Congressional redistricting is a regular visitor every 10 years. This year, as a decade ago, two Republican-held districts are in play, the First and the Sixth, which means the other six must be elastic to allow the balloon-like squeezing required in the Democratic attempt to reclaim the GOP territory. All of which means many Marylanders could be voting in new districts. O’Malley has appointed a redistricting committee which is holding a series of public hearings. Republicans have released their model map, which is probably DOA, and a group of blacks in Prince George’s County is demanding that the new boundaries be drawn to award blacks a third member of Congress in direct proportion to their 33 percent population. In the end, O’Malley, with the help of Democratic members of Congress and the presiding officers of the General Assembly, will have the final say about shifting voters around like chattel. The General Assembly will consider the new map at a special session in October.

The Internet’s new-found use for harvesting voters’ names on petitions can also be employed effectively to rally and organize battalions of voters on election day in much the same way. To wit: A name on a petition is a safe vote on a ballot. And therein lies the great conundrum of 2012. Can the forces of opposition, i.e., Republicans, conservatives, Tea Partiers, the religious and cultural right, all of which make up today’s movable right-flank of American politics, coalesce in Maryland to become a major force of concern for the 2-1 majority Democrats and Obama.

O’Malley has proved to be an effective campaign organizer who can deliver the vote on Election Day. In 2010, he defeated former Republican Gov. Bob Ehrlich Jr. by 14 points, the widest margin of victory of any Democratic governor in the country. Obama, too, has displayed commanding vote-pulling power as well as effective use of the Internet to vacuum campaign funds which also translate into commitments to vote. Yet Obama is polling dangerously low in his presidency and voter confidence in his job performance is woefully in the red zone. But the day of reckoning is 16 months away and Republicans are visibly divided on a presidential candidate and worse, on who they are and what they represent. The GOP, for the moment, at least, is a captive of the Tea Party.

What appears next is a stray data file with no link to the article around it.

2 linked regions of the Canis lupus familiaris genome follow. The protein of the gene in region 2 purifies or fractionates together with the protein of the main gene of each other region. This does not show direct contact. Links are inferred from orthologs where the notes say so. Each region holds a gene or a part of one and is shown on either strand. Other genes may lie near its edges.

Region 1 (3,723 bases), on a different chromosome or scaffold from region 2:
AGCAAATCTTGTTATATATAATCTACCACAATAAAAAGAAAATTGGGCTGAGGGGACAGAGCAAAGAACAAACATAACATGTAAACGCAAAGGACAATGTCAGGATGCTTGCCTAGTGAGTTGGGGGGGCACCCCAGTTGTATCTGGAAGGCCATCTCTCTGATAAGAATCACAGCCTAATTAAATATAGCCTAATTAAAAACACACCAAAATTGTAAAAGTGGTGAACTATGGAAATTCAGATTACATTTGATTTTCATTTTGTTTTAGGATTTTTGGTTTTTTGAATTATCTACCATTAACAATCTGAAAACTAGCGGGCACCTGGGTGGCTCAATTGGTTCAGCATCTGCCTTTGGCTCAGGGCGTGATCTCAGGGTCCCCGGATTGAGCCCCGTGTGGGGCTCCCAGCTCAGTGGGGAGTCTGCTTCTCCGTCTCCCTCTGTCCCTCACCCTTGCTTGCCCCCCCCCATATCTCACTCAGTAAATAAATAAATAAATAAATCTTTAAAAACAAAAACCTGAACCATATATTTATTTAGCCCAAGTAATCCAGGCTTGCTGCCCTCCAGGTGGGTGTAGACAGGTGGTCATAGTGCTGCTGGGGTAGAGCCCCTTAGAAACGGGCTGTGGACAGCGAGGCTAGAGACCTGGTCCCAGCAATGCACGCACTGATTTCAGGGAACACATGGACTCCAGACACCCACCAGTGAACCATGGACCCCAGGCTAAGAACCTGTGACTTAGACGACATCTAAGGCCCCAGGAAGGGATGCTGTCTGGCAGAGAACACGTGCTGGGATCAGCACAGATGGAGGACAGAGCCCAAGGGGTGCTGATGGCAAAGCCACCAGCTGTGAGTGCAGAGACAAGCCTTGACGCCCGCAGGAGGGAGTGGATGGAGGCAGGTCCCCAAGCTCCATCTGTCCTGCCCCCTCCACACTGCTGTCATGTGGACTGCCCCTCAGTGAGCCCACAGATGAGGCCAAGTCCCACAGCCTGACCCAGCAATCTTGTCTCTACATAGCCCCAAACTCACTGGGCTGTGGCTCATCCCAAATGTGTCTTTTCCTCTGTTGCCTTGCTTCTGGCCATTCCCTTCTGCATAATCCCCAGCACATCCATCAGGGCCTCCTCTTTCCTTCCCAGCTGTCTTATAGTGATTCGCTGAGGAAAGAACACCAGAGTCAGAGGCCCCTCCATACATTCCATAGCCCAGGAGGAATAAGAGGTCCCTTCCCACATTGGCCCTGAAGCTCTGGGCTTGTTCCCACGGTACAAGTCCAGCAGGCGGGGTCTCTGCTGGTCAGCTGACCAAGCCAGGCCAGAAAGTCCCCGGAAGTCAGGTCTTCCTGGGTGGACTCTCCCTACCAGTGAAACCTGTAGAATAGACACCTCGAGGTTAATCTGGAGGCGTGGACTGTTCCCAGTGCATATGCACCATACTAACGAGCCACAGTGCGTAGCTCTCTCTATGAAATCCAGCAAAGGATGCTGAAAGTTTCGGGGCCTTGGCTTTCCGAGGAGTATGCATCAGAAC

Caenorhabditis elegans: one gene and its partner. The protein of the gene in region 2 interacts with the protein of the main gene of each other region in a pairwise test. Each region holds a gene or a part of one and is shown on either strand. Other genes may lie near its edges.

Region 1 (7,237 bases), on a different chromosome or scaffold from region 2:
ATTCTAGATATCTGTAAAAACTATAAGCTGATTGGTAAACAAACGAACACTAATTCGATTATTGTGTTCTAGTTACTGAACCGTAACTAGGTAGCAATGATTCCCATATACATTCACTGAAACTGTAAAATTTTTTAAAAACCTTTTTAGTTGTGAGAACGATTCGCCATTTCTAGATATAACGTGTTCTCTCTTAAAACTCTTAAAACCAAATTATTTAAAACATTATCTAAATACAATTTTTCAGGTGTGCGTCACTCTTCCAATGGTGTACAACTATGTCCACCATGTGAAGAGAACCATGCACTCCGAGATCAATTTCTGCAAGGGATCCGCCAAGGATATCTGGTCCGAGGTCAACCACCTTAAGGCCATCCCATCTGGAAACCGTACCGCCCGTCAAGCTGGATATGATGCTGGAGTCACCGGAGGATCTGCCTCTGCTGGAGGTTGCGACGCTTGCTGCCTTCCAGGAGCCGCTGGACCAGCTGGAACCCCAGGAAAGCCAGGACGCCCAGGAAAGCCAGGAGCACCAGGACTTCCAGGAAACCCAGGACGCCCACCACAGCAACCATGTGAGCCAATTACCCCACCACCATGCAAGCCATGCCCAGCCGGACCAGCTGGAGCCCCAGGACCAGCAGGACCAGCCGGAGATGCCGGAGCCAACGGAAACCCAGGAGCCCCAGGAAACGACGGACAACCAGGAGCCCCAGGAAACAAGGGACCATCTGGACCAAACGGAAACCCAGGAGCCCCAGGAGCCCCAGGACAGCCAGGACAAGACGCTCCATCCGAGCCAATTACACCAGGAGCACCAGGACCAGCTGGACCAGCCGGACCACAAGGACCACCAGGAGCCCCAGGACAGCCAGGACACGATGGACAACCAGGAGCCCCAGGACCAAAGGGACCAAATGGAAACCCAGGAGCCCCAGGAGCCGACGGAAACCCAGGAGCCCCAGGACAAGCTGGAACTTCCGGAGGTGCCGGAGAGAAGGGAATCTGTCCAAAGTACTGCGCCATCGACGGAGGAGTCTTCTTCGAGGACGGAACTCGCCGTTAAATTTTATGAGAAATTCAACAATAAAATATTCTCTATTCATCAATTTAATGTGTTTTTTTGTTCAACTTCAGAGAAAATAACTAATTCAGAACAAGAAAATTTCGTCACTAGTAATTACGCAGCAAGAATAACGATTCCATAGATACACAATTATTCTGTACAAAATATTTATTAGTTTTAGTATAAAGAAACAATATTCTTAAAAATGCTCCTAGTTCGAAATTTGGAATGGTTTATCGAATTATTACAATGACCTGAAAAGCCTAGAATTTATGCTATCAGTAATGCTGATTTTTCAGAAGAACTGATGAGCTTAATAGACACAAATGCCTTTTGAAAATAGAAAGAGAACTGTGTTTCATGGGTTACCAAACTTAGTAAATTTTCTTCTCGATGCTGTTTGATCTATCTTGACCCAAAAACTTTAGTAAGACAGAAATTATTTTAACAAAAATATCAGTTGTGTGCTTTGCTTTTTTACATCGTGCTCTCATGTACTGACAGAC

If the 2012 ballot holds up, and gay marriage joins in-state tuition on referendum, it has the potential to put cultural warfare on prominent display—fundamental religionists and cause conservatives vs. the Hispanic community and its supporters, Obama’s constituents (black and white) and the gay community who argue that same-sex marriage is a fundamental right just as any heterosexual couple enjoys. In many countries, and in many states, marriage as a civic affair precludes matrimony as a religious ceremony. City Hall takes precedence over church.

In any case, election 2012 will be a massive exercise in organization on both counts—organizing the vote and getting it out on Election Day. All of those small independent constituencies multiply into a singular large voting bloc. And a couple of enterprising Republicans have developed a new tool to facilitate the process and to give democracy in action a new dimension.

The voter initiative may be the voice of the people but it can also be the cry of an angry mob. Voter initiative is also a dangerous form of governance and that’s one reason Maryland doesn’t allow it but permits only a limited and very difficult form of referendum as an alternative to chaos. California, for example, adopted the voter initiative in 1912 as a reform measure against a corrupt legislature. It has been anything but reform and instead the source of the state’s massive budget problems. Fully 32 percent of California’s budget appropriations began as citizen initiatives and are locked in and untouchable by the governor and the legislature. Maryland law prohibits fiscal matters from being petitioned to referendum. Representative government means exactly that: Voters elect representatives to represent them in Annapolis. And it is axiomatic that people in public office are pretty much like the people who elect them. Next year’s general election ballot will test the point.